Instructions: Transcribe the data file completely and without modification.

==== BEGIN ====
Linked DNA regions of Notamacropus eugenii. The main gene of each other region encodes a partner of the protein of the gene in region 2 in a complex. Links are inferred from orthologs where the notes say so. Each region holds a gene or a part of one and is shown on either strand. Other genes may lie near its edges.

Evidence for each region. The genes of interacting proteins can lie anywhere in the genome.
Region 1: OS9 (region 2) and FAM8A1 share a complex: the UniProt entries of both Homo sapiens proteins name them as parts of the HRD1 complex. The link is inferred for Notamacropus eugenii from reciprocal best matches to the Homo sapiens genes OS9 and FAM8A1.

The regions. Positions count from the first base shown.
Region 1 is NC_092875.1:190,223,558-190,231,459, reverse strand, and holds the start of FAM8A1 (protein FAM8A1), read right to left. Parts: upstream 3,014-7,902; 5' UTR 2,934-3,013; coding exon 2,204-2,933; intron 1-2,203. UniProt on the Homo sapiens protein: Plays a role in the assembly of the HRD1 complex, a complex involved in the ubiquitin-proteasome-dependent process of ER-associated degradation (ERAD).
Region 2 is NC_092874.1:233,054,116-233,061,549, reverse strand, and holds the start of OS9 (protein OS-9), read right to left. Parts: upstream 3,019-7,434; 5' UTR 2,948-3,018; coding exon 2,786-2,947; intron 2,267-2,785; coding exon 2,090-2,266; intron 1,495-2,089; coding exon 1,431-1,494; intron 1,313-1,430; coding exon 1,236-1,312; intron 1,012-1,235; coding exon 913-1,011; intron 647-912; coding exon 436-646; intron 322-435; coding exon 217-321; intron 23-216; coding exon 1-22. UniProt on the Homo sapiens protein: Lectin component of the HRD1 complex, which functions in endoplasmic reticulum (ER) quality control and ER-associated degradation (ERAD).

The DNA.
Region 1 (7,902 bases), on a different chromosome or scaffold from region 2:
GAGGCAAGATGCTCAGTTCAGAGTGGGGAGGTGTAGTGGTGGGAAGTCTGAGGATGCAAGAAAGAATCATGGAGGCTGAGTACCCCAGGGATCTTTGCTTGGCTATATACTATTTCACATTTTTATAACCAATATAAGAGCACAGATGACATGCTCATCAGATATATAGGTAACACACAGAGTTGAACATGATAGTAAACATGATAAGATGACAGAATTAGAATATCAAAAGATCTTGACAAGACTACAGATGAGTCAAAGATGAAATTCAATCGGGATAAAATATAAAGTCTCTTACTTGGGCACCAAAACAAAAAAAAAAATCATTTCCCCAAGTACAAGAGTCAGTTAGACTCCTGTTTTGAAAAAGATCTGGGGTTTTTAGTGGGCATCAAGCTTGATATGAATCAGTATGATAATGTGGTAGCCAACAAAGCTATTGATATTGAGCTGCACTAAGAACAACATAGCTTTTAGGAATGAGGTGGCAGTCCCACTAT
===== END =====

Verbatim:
Linked DNA regions of Notamacropus eugenii. The main gene of each other region encodes a partner of the protein of the gene in region 2 in a complex. Links are inferred from orthologs where the notes say so. Each region holds a gene or a part of one and is shown on either strand. Other genes may lie near its edges.

Evidence for each region. The genes of interacting proteins can lie anywhere in the genome.
Region 1: OS9 (region 2) and FAM8A1 share a complex: the UniProt entries of both Homo sapiens proteins name them as parts of the HRD1 complex. The link is inferred for Notamacropus eugenii from reciprocal best matches to the Homo sapiens genes OS9 and FAM8A1.

The regions. Positions count from the first base shown.
Region 1 is NC_092875.1:190,223,558-190,231,459, reverse strand, and holds the start of FAM8A1 (protein FAM8A1), read right to left. Parts: upstream 3,014-7,902; 5' UTR 2,934-3,013; coding exon 2,204-2,933; intron 1-2,203. UniProt on the Homo sapiens protein: Plays a role in the assembly of the HRD1 complex, a complex involved in the ubiquitin-proteasome-dependent process of ER-associated degradation (ERAD).
Region 2 is NC_092874.1:233,054,116-233,061,549, reverse strand, and holds the start of OS9 (protein OS-9), read right to left. Parts: upstream 3,019-7,434; 5' UTR 2,948-3,018; coding exon 2,786-2,947; intron 2,267-2,785; coding exon 2,090-2,266; intron 1,495-2,089; coding exon 1,431-1,494; intron 1,313-1,430; coding exon 1,236-1,312; intron 1,012-1,235; coding exon 913-1,011; intron 647-912; coding exon 436-646; intron 322-435; coding exon 217-321; intron 23-216; coding exon 1-22. UniProt on the Homo sapiens protein: Lectin component of the HRD1 complex, which functions in endoplasmic reticulum (ER) quality control and ER-associated degradation (ERAD).

The DNA.
Region 1 (7,902 bases), on a different chromosome or scaffold from region 2:
GAGGCAAGATGCTCAGTTCAGAGTGGGGAGGTGTAGTGGTGGGAAGTCTGAGGATGCAAGAAAGAATCATGGAGGCTGAGTACCCCAGGGATCTTTGCTTGGCTATATACTATTTCACATTTTTATAACCAATATAAGAGCACAGATGACATGCTCATCAGATATATAGGTAACACACAGAGTTGAACATGATAGTAAACATGATAAGATGACAGAATTAGAATATCAAAAGATCTTGACAAGACTACAGATGAGTCAAAGATGAAATTCAATCGGGATAAAATATAAAGTCTCTTACTTGGGCACCAAAACAAAAAAAAAAATCATTTCCCCAAGTACAAGAGTCAGTTAGACTCCTGTTTTGAAAAAGATCTGGGGTTTTTAGTGGGCATCAAGCTTGATATGAATCAGTATGATAATGTGGTAGCCAACAAAGCTATTGATATTGAGCTGCACTAAGAACAACATAGCTTTTAGGAATGAGGTGGCAGTCCCACTAT